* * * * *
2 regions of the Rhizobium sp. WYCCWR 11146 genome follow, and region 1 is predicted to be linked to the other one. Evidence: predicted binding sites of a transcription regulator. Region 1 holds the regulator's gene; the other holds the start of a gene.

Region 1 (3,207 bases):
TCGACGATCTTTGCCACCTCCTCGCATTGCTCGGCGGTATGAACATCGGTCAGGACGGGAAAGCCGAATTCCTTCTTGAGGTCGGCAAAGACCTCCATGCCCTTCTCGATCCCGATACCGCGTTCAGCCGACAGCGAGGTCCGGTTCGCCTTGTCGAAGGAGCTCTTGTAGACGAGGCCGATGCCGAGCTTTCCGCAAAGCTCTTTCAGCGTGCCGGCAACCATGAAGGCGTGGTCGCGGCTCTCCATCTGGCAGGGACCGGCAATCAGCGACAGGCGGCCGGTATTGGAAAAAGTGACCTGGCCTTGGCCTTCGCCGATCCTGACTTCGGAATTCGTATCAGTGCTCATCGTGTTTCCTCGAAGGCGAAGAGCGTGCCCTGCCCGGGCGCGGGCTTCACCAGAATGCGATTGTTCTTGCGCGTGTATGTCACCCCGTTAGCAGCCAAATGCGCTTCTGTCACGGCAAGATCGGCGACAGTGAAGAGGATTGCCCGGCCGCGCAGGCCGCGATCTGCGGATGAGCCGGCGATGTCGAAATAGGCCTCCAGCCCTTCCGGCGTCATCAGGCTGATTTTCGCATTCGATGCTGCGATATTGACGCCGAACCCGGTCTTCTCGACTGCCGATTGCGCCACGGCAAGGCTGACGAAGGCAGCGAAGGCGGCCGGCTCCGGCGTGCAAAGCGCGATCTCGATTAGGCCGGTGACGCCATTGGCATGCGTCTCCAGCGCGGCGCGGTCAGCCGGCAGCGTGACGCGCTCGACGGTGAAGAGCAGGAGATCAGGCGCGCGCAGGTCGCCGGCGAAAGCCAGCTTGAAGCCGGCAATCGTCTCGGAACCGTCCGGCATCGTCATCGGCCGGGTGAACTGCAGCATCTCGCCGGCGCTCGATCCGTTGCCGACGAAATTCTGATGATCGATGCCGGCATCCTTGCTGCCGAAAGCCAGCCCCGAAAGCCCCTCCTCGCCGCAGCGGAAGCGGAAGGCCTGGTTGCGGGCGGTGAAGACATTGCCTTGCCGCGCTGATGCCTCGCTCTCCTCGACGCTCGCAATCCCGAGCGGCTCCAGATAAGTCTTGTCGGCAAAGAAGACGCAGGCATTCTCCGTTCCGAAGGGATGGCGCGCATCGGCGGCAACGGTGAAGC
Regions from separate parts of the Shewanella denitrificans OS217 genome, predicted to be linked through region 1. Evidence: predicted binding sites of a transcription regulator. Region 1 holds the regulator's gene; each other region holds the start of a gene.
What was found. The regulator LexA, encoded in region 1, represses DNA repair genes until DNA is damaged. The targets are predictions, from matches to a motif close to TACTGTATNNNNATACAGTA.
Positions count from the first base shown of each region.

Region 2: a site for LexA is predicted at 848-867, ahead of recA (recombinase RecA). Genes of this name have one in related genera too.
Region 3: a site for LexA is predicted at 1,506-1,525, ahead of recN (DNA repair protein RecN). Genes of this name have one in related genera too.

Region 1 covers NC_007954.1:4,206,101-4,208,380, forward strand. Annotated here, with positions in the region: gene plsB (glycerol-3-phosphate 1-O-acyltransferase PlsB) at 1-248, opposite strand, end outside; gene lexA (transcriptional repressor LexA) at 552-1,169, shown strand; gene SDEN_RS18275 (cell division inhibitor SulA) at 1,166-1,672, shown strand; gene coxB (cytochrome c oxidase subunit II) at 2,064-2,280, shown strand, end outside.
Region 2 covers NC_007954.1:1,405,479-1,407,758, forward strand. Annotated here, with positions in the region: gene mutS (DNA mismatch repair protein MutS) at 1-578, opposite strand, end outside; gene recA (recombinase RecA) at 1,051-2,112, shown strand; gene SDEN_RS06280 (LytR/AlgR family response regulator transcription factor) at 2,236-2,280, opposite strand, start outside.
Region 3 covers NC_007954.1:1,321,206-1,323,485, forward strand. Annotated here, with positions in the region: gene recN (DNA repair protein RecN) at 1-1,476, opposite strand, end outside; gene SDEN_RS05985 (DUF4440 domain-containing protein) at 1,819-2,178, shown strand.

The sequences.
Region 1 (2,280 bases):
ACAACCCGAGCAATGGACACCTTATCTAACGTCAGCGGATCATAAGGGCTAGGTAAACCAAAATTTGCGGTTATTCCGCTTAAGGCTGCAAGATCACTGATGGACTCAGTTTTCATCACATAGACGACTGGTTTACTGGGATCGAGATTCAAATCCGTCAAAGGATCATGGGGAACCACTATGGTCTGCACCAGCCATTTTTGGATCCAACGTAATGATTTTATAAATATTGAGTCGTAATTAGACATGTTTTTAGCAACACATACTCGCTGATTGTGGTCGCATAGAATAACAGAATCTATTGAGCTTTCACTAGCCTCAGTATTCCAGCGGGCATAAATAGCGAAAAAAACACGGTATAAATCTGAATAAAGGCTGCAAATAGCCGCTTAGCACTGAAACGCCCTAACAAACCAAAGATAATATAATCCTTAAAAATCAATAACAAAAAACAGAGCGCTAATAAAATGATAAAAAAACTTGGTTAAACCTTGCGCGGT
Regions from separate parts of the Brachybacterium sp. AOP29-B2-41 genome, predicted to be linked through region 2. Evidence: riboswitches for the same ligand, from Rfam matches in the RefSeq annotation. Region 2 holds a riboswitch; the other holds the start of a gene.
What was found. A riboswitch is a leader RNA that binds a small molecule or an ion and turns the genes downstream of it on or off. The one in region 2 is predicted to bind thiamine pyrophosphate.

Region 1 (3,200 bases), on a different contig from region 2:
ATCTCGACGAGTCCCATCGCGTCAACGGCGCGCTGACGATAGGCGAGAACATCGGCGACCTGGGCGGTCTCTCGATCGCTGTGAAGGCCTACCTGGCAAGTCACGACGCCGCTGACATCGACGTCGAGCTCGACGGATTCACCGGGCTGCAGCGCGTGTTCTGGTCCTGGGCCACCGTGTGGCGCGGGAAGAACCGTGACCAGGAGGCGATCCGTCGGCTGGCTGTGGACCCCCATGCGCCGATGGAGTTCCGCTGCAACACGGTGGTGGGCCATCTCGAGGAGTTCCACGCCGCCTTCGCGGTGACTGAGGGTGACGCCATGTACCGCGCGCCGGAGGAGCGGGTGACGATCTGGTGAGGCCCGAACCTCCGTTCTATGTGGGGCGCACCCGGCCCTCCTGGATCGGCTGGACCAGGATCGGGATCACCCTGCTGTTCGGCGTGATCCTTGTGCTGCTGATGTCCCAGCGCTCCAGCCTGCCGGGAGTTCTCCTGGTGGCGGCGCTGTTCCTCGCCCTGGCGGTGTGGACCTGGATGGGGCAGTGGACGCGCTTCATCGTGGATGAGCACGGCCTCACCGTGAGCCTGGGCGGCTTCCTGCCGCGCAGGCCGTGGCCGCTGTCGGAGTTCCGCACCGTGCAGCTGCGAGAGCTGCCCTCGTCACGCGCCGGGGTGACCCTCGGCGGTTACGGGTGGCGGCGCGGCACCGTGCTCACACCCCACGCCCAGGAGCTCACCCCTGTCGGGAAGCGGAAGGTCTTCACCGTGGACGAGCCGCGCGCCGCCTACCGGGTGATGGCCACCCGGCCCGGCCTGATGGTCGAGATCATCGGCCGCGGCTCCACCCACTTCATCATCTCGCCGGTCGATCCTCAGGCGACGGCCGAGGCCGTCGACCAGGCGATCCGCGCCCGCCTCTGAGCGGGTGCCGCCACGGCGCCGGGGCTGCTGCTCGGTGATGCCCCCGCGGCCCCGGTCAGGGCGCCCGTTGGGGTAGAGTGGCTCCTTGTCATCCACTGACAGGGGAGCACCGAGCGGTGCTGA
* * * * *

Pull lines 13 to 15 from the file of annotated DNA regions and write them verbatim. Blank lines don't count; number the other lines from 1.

Region 1 (2,280 bases):
ACAACCCGAGCAATGGACACCTTATCTAACGTCAGCGGATCATAAGGGCTAGGTAAACCAAAATTTGCGGTTATTCCGCTTAAGGCTGCAAGATCACTGATGGACTCAGTTTTCATCACATAGACGACTGGTTTACTGGGATCGAGATTCAAATCCGTCAAAGGATCATGGGGAACCACTATGGTCTGCACCAGCCATTTTTGGATCCAACGTAATGATTTTATAAATATTGAGTCGTAATTAGACATGTTTTTAGCAACACATACTCGCTGATTGTGGTCGCATAGAATAACAGAATCTATTGAGCTTTCACTAGCCTCAGTATTCCAGCGGGCATAAATAGCGAAAAAAACACGGTATAAATCTGAATAAAGGCTGCAAATAGCCGCTTAGCACTGAAACGCCCTAACAAACCAAAGATAATATAATCCTTAAAAATCAATAACAAAAAACAGAGCGCTAATAAAATGATAAAAAAACTTGGTTAAACCTTGCGCGGT
Regions from separate parts of the Brachybacterium sp. AOP29-B2-41 genome, predicted to be linked through region 2. Evidence: riboswitches for the same ligand, from Rfam matches in the RefSeq annotation. Region 2 holds a riboswitch; the other holds the start of a gene.